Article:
2. Sleeping a lot or hard to sleep
  3. Reluctance or refusal to make new friends
  4. Withdrawal from your current friends & family
  5. Increased time spent alone
  6. General mistrust of others

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Lastly, you need to pick up your tools and build this thing. Have you ever noticed how when you learn something new, it seems to crop up everywhere? It’s a psychological process called Baader-Meinhof Phenomenon.

This same thing is going to happen when you build your structure.  You are going to feel all this “aha” new discovery wonderfulness and renewed vigor.  “I’ll never be hurt again!” will be your glorious war cry.

And, at first, it works fabulously.  The more you build, the more you see and hear clues from the world around that you that this thing is really going to work!! It’s so genius.  Why didn’t you think of this before?  You joyously beat away at this structure until you arrive at the final, amazing moment after which you can dust off your hands and be done with pain forever. You need to hang the door on your structure.

You stare at it for a moment, and try to make sense of it. What is this all about? There’s no doorknob on the door. How am I going to get in & out? How are others going to get in & out? You stand outside your structure and look up at the tall, massive walls. Holy crap, there are no windows in this thing. WHAT’S GOING ON HERE? HOW AM I GOING TO GET IN AND OUT?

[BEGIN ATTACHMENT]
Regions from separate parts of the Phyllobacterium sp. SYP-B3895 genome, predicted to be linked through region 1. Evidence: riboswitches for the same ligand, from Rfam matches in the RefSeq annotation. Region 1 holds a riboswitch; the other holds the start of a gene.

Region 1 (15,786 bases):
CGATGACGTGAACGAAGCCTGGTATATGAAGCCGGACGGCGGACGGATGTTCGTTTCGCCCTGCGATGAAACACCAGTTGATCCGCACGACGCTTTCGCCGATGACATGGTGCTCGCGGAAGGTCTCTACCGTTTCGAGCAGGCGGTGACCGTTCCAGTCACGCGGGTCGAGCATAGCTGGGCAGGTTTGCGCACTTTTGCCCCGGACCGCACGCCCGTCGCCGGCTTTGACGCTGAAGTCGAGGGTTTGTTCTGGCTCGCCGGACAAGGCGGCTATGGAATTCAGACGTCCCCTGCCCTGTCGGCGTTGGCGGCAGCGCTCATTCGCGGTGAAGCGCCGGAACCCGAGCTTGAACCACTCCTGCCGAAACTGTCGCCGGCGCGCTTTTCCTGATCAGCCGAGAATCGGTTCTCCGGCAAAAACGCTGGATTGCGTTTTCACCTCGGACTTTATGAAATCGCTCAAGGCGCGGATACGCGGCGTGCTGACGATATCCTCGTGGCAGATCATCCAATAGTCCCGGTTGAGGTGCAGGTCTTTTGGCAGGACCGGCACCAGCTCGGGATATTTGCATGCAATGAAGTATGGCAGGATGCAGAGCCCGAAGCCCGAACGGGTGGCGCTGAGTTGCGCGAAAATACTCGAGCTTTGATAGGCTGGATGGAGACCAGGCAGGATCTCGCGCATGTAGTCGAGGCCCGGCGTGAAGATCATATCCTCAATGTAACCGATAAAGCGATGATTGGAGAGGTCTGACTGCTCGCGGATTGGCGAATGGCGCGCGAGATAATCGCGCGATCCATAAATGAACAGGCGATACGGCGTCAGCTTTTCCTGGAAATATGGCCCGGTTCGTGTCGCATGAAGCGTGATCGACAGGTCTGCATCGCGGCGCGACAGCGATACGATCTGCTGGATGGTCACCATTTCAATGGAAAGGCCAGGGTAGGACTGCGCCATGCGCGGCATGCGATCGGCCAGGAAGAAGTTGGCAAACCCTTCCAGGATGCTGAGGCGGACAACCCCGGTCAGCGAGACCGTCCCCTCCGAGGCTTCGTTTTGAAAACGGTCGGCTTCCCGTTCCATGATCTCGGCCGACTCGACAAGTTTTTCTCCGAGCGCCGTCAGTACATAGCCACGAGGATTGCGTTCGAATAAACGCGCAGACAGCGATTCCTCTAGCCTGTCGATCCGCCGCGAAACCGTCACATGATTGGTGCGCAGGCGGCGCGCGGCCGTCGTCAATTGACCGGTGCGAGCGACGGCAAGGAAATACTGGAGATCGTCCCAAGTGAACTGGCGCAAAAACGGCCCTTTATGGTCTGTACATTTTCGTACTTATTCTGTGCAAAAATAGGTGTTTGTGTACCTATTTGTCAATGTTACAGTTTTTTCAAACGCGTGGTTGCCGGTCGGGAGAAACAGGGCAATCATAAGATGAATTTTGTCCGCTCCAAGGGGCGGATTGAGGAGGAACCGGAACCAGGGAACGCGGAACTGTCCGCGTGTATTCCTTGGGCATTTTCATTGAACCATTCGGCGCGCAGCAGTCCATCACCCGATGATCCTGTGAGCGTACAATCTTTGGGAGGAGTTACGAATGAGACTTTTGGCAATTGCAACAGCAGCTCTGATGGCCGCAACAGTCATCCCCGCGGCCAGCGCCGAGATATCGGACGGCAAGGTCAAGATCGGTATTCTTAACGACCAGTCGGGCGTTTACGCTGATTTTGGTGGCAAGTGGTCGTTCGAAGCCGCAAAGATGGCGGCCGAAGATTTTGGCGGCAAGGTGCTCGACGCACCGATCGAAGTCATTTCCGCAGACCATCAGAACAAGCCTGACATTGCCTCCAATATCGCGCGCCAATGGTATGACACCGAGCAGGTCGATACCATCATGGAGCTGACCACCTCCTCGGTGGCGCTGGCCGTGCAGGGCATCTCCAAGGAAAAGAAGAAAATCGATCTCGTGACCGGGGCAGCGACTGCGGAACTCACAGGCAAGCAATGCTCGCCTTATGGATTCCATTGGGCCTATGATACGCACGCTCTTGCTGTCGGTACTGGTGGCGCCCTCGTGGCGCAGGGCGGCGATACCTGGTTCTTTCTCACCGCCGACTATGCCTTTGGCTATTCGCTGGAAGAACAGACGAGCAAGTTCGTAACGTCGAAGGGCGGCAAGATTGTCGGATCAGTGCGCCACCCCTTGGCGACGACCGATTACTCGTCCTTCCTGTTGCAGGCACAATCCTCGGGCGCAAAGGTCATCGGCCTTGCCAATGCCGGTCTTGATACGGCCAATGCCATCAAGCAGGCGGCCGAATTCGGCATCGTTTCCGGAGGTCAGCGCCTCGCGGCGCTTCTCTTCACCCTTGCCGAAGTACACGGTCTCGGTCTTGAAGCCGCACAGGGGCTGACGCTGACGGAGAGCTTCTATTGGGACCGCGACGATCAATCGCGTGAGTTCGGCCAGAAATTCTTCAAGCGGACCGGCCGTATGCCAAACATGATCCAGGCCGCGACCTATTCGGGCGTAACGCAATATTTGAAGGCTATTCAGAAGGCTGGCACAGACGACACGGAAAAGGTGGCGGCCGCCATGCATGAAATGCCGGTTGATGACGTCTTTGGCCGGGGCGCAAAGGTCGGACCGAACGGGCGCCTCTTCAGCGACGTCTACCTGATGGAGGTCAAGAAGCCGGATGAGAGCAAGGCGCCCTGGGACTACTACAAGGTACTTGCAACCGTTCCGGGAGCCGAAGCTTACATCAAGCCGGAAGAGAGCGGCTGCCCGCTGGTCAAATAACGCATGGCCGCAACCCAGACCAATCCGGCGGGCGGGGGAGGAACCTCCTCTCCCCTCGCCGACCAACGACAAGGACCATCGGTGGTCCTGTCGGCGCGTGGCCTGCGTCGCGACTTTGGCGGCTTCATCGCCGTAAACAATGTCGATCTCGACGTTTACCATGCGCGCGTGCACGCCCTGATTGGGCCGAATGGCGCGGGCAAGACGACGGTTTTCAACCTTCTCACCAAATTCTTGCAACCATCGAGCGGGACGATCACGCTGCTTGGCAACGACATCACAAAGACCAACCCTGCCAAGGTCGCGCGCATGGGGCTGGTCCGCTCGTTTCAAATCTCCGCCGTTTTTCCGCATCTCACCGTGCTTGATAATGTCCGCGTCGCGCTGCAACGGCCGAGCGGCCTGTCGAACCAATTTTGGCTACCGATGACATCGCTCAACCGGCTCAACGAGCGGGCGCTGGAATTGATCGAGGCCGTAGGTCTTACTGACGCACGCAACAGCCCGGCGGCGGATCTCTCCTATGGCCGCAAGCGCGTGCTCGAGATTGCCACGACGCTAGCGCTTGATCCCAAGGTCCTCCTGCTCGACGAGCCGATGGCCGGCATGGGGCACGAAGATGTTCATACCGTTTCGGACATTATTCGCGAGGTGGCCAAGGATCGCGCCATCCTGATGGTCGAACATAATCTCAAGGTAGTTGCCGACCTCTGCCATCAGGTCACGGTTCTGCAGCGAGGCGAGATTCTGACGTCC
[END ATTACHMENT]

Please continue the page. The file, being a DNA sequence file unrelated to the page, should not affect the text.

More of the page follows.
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Deep breath.  Here’s the thing about external, rigid framework.  Nothing gets in, nothing gets out.  What we don’t realize when we start building is that everything goes in and out the same door:  love, pain, joy, sorrow, belonging, fear… all of it. What’s happening outside in life shines through the windows – sunshine, storms, hail that breaks the glass, little baby birds that sit on the windowsill and chirp.. all of it.

Stop and cry, or your version of pounding a pillow, if you need to because this sucks. It really does and it’s ok to feel however awful it feels about seeing that. To me, it was disappointing, incredulous, infuriating, embarrassing, and exhausting to think I had to start all over.

How do you protect yourself then? I remember actually physically and emotionally feeling like one of those metal balls in a pinball machine. Punched and jabbed from every side. It was so awful, but I don’t feel like that any more and you can, too.

What we do, instinctively, is we learn from nature and the world around us that, in order for things to be safe, there needs to be a hardness on the outside to protect the soft insides. We see this in hard bricks that house our families and the people at work, hard metal cars to protect us, armour worn in battle, shoes on our feet, jeans that our tougher than our skin, bicycle helmets on our heads and kneepads on our knees. We see this everywhere. And it’s true everywhere, except with ourselves. You know – the inside of us – our hearts, our spirit, the essence of who we are.